Let me explain it in other words: TDD shouldn't tell you what classes to use, which artifacts (queues, files, etc) or which relations between functional units there are. But it may help you decide which call sequence to use, which functions should a class have, which structures to rely on. Those are micro-design decisions, that may later on be refactored.

TDD, used at micro-design level will help define interfaces, improve cohesion and even enforce encapsulation and information hiding (if used correctly, of course, since we can create tests that violates all those best practices). But that is when the developer is creating the operational level descriptions (code). There should be a tactical design in place before doing this. And there should be an strategic design in place before that. We can use the testability to drive some decisions at those levels, but they cannot be the main -ility at all.

Sunday, March 16, 2008

Design Levels

Working with developers, I often found them thinking of design as a generic word to indicate "sketch the classes you are going to create".

Of course, I don't share that definition. I think of design as:

"composing the sentences, in a particular design language, that describe the solution of the problem"

That said, I add that there are several design levels and types. That is, you may find out you are designing when you think you are doing something else!

Amnon H Eden and Raymond Turner had some publications where you can read about a proposal for an ontology (using the Intention/Locality). Part of their definition is that the software design should be divided into three categories: Strategic, Tactical and Implementation.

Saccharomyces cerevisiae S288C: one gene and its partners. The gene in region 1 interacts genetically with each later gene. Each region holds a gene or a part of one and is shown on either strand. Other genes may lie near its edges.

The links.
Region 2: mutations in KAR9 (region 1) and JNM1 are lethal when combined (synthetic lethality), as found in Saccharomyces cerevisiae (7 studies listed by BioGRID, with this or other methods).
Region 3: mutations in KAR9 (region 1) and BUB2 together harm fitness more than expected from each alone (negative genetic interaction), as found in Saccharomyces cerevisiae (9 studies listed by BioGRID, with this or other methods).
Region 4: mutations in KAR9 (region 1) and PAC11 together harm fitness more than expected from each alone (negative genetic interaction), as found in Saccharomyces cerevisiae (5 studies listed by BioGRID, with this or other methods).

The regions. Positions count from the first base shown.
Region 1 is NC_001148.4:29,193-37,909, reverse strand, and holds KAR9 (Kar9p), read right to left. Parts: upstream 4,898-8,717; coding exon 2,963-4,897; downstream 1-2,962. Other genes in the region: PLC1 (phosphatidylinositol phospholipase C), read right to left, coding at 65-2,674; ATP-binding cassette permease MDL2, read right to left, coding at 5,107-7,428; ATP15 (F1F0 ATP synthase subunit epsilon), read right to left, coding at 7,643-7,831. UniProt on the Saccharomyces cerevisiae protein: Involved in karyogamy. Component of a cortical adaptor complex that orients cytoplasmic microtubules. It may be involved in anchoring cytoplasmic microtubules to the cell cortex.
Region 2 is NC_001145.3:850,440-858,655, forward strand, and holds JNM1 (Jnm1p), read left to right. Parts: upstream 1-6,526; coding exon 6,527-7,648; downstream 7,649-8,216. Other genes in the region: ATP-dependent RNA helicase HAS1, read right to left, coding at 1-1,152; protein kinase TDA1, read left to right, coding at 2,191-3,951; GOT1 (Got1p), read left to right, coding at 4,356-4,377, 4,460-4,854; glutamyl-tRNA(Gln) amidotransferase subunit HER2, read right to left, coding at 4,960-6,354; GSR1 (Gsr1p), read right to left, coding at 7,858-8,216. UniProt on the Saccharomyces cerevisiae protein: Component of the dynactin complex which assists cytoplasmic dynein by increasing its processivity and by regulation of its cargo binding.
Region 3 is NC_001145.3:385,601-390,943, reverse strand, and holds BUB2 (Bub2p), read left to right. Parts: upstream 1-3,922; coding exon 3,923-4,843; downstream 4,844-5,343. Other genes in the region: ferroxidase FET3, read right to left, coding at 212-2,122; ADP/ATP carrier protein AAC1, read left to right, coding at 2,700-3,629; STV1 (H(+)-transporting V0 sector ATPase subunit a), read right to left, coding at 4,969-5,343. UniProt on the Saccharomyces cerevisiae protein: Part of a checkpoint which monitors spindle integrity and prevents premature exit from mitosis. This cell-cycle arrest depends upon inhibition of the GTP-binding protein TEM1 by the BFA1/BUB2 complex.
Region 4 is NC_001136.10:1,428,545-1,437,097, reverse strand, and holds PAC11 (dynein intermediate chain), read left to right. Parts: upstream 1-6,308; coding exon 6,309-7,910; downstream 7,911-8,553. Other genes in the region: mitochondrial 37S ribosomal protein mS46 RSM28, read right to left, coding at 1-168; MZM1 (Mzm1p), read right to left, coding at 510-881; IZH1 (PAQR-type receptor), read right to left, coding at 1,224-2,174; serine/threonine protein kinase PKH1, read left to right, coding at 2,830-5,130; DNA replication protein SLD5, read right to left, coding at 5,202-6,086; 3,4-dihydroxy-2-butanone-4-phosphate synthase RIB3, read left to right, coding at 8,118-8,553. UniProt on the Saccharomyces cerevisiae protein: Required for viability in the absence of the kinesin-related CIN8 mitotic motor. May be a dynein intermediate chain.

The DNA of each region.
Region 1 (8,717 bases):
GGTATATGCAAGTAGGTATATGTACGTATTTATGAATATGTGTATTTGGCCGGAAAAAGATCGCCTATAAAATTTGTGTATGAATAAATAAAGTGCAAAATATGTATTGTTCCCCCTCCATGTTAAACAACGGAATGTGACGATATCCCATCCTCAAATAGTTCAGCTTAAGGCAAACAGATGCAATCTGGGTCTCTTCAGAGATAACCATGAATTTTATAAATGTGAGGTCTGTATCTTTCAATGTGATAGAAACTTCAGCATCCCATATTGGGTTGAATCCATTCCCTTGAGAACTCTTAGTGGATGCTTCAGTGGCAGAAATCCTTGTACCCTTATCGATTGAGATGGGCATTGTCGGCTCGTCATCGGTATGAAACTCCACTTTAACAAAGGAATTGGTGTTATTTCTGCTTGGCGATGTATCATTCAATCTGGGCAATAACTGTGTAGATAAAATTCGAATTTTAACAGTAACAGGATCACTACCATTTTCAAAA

Of course, Strategic design sentences are those for Architectural design, where decisions will impact the whole. Tactical sentences are what we have always call the design, where the focus is local to one part of the problem, and that is abstract enough to be variable. Then the Implementation are sentences that are local, but also the actual execution.

That last one I call Operational design. I also call it Micro Design. That design is the one the developer does when creating the sentences that define the executable solution. Note that the decisions here are also important. Note also there are design patterns to this level too, that are different depending on then selected language (those are called Idioms).

There is another point to this definition of design: We can describe a solution at different levels, and it will be the same solution. The good point here is that each level is an abstraction of the lower level, where details was taken out of the way to clearly see broader requirements. Not all designs can be executed, and not all levels may have all the required details to be able to execute as it should.

Funny, huh?